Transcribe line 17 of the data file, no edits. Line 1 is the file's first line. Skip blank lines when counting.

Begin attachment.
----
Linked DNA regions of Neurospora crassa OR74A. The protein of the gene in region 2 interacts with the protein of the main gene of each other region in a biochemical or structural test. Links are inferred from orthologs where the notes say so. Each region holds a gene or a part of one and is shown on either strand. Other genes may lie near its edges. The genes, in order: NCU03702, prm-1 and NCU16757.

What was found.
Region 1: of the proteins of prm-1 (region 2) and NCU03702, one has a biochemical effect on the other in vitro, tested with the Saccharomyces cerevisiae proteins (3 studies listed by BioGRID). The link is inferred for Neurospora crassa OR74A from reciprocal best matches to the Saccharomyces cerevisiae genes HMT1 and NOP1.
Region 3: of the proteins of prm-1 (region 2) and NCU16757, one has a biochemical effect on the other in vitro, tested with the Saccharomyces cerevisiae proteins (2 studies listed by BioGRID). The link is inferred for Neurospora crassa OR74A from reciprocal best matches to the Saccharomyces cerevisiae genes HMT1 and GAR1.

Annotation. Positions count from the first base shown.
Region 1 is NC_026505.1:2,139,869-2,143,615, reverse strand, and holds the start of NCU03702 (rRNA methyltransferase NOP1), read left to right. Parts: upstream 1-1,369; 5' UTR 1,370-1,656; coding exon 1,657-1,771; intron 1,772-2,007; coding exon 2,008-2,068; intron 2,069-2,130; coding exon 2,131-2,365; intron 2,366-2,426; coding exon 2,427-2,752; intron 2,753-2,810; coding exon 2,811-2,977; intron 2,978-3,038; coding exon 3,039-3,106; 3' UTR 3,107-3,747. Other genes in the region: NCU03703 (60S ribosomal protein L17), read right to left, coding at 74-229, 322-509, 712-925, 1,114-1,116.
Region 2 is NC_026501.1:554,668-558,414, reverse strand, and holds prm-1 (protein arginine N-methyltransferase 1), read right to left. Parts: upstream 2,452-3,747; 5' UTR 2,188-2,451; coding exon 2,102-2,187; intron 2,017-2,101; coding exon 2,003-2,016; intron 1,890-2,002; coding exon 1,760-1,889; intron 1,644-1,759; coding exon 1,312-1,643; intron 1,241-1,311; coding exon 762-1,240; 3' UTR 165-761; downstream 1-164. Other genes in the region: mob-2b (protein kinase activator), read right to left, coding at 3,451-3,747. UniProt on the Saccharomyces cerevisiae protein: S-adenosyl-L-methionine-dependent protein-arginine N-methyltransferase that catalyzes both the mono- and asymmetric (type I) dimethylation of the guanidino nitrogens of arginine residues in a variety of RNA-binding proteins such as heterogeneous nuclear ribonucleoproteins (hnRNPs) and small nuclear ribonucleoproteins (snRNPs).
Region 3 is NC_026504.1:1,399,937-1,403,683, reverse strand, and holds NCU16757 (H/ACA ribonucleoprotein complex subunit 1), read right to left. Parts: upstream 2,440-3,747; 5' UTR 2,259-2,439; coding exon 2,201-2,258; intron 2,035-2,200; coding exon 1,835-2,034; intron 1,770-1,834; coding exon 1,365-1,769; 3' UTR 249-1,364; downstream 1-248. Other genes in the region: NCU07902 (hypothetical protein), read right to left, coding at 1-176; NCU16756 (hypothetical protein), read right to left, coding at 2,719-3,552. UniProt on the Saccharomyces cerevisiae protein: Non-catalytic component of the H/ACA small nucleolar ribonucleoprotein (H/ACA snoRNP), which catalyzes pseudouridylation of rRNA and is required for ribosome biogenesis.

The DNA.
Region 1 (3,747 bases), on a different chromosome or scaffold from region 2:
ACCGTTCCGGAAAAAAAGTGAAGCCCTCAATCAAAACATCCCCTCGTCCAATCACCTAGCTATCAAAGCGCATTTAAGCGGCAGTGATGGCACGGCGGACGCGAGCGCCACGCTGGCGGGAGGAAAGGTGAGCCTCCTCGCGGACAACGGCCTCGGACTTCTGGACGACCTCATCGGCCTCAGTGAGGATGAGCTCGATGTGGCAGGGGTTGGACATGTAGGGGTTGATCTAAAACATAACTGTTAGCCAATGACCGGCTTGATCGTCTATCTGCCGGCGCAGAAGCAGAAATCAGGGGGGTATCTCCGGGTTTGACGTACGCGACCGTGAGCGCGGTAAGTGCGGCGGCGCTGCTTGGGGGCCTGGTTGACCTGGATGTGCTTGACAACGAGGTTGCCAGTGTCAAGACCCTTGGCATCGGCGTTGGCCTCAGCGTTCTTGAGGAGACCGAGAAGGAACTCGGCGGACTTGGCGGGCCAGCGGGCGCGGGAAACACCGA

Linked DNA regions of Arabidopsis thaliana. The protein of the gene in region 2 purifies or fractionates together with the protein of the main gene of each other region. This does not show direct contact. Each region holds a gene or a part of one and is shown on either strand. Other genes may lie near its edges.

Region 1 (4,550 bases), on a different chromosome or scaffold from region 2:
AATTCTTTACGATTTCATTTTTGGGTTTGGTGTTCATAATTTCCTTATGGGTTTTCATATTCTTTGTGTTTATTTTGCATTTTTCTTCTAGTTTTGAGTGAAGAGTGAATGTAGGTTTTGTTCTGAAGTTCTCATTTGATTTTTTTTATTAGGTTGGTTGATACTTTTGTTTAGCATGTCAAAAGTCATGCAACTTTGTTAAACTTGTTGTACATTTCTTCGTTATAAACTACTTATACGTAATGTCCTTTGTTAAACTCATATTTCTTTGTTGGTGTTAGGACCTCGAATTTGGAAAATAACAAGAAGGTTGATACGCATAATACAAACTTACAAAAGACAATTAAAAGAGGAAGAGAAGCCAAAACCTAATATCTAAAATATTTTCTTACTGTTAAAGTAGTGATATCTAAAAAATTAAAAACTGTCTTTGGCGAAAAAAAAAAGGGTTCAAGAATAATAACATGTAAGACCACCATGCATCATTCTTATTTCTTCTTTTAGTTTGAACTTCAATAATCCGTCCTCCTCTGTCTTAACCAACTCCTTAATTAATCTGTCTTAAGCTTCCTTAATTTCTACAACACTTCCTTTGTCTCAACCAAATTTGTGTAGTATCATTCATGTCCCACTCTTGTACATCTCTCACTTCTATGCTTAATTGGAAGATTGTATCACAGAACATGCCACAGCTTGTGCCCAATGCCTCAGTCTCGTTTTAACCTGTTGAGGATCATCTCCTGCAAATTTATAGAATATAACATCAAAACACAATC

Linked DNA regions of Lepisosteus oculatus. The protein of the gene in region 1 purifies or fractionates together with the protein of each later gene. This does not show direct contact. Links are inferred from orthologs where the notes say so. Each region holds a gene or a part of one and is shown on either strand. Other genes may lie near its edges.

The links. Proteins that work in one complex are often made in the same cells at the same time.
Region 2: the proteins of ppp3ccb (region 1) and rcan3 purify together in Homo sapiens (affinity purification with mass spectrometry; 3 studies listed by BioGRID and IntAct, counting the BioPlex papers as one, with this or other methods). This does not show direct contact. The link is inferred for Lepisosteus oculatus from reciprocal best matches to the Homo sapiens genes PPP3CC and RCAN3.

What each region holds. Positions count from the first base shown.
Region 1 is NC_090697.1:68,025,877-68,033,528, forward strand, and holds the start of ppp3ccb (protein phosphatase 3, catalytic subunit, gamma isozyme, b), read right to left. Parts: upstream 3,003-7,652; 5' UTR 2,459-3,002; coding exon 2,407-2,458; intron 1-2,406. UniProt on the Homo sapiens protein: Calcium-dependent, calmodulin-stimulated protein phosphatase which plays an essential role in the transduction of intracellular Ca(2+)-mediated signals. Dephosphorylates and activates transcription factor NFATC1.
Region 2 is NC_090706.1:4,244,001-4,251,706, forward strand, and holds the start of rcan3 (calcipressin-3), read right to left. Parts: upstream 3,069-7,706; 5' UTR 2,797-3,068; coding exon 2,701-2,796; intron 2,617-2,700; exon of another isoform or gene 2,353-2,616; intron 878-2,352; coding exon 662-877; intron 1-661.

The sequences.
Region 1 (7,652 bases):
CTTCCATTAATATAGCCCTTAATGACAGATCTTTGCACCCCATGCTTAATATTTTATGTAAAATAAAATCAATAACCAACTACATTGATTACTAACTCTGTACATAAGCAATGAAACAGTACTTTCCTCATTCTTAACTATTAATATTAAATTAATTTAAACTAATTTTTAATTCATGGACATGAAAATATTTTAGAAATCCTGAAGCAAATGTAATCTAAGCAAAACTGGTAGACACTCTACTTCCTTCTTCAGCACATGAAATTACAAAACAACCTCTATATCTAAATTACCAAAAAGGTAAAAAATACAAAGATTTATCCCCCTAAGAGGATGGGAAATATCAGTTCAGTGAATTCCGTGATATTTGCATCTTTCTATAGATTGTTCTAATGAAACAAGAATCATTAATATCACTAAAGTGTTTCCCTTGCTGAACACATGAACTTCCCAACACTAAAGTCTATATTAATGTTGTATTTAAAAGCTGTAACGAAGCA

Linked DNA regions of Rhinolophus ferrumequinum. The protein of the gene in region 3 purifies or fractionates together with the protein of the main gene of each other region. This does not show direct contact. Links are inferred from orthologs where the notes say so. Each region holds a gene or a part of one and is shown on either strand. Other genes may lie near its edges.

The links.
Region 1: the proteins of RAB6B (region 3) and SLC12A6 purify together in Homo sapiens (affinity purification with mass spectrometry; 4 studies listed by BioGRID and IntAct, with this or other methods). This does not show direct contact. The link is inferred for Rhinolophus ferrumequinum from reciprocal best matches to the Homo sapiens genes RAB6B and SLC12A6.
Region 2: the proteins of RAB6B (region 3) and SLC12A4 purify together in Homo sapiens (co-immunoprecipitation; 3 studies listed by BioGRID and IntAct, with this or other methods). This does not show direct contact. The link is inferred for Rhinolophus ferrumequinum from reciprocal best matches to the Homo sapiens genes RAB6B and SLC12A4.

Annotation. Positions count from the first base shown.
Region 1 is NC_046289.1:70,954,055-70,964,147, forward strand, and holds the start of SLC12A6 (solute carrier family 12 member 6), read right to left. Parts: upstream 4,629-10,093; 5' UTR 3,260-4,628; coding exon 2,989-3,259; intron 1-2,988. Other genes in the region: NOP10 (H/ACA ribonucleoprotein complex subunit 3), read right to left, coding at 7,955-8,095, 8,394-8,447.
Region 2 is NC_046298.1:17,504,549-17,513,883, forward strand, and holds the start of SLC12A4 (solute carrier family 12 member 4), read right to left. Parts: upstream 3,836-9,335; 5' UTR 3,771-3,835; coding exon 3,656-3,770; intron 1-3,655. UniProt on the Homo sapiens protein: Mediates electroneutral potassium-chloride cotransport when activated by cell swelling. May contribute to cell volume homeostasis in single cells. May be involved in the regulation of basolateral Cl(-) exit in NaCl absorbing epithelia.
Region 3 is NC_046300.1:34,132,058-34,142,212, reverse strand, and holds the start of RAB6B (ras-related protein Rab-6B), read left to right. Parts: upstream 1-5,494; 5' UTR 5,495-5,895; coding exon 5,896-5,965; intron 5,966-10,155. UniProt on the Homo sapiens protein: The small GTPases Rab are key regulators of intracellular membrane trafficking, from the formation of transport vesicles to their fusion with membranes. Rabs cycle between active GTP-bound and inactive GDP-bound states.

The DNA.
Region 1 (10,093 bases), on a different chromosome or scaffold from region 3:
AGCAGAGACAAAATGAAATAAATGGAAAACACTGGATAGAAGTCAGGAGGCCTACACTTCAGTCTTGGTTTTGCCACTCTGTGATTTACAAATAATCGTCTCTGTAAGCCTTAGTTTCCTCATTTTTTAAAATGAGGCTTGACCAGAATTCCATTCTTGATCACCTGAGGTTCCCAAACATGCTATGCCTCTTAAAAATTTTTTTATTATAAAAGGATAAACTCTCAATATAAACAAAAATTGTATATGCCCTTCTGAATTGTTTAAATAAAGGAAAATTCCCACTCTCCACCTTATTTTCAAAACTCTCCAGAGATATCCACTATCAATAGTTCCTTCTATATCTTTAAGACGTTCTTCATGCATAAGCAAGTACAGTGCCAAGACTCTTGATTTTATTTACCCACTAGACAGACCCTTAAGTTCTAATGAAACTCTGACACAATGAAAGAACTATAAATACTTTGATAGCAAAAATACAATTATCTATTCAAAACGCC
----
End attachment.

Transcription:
Region 2: the proteins of ppp3ccb (region 1) and rcan3 purify together in Homo sapiens (affinity purification with mass spectrometry; 3 studies listed by BioGRID and IntAct, counting the BioPlex papers as one, with this or other methods). This does not show direct contact. The link is inferred for Lepisosteus oculatus from reciprocal best matches to the Homo sapiens genes PPP3CC and RCAN3.